Over the last few years, the issue of corruption--the abuse of public office for private gain--has attracted renewed interest, both among academics and policymakers. There are a number of reasons why this topic has come under recent inspection. Corruption scandals have toppled governments in both major industrial countries and developing countries. In the transition countries, the shift from command economies to free market economies has created massive opportunities for the appropriation of rents, excessive profits, and has often been accompanied by a change from a well-organized system of corruption to a more chaotic and deleterious one. With the end of the cold war, donor countries have placed less emphasis on political considerations in allocating foreign aid among developing countries and have paid more attention to cases in which aid funds have been misused and have not reached the poor. And slow economic growth has persisted in many countries with malfunctioning institutions. This renewed interest has led to a new flurry of empirical research on the causes and consequences of corruption.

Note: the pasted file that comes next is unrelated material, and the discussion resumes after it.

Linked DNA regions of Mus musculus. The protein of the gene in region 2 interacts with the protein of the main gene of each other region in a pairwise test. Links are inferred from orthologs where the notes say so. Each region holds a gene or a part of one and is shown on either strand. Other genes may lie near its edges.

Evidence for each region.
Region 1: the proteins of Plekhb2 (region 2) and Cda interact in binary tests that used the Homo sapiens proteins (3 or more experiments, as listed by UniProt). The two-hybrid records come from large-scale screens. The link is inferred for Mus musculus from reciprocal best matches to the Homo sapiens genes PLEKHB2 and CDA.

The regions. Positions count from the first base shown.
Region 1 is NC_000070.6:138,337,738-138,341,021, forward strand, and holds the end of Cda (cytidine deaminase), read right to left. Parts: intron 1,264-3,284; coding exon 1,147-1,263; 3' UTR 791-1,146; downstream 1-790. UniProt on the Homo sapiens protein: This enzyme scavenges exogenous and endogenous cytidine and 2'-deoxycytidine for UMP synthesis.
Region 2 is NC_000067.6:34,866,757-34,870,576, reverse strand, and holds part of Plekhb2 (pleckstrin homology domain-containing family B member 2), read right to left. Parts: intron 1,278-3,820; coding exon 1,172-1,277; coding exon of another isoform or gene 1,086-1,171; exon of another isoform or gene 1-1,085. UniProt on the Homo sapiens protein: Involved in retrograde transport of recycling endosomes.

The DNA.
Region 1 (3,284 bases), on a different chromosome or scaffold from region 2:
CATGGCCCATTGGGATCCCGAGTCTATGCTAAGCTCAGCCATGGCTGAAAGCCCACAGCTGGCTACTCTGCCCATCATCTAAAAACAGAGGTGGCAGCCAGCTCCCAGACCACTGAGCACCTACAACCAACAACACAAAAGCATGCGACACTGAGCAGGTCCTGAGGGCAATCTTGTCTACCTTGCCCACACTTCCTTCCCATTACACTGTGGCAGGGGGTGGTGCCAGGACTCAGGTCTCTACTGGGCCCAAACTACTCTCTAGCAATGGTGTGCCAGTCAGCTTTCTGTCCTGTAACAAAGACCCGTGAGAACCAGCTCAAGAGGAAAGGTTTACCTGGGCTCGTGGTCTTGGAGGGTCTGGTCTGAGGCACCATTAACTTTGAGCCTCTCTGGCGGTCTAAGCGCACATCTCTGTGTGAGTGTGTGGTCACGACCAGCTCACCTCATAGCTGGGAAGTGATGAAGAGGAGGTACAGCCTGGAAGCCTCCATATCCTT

Economists know quite a bit about the causes and consequences of corruption. An important body of knowledge was acquired through theoretical research done in the 1970s by Jagdish Bhagwati, Anne Krueger, and Susan Rose-Ackerman, among others. A key principle is that corruption can occur where rents exist--typically, as a result of government regulation--and public officials have discretion in allocating them. The classic example of a government restriction resulting in rents and rent-seeking behavior is that of an import quota and the associated licenses that civil servants give to those entrepreneurs willing to pay bribes.
More recently, researchers have begun to test some of these long-established theoretical hypotheses using new cross-country data. Indices produced by private rating agencies grade countries on their levels of corruption, typically using the replies to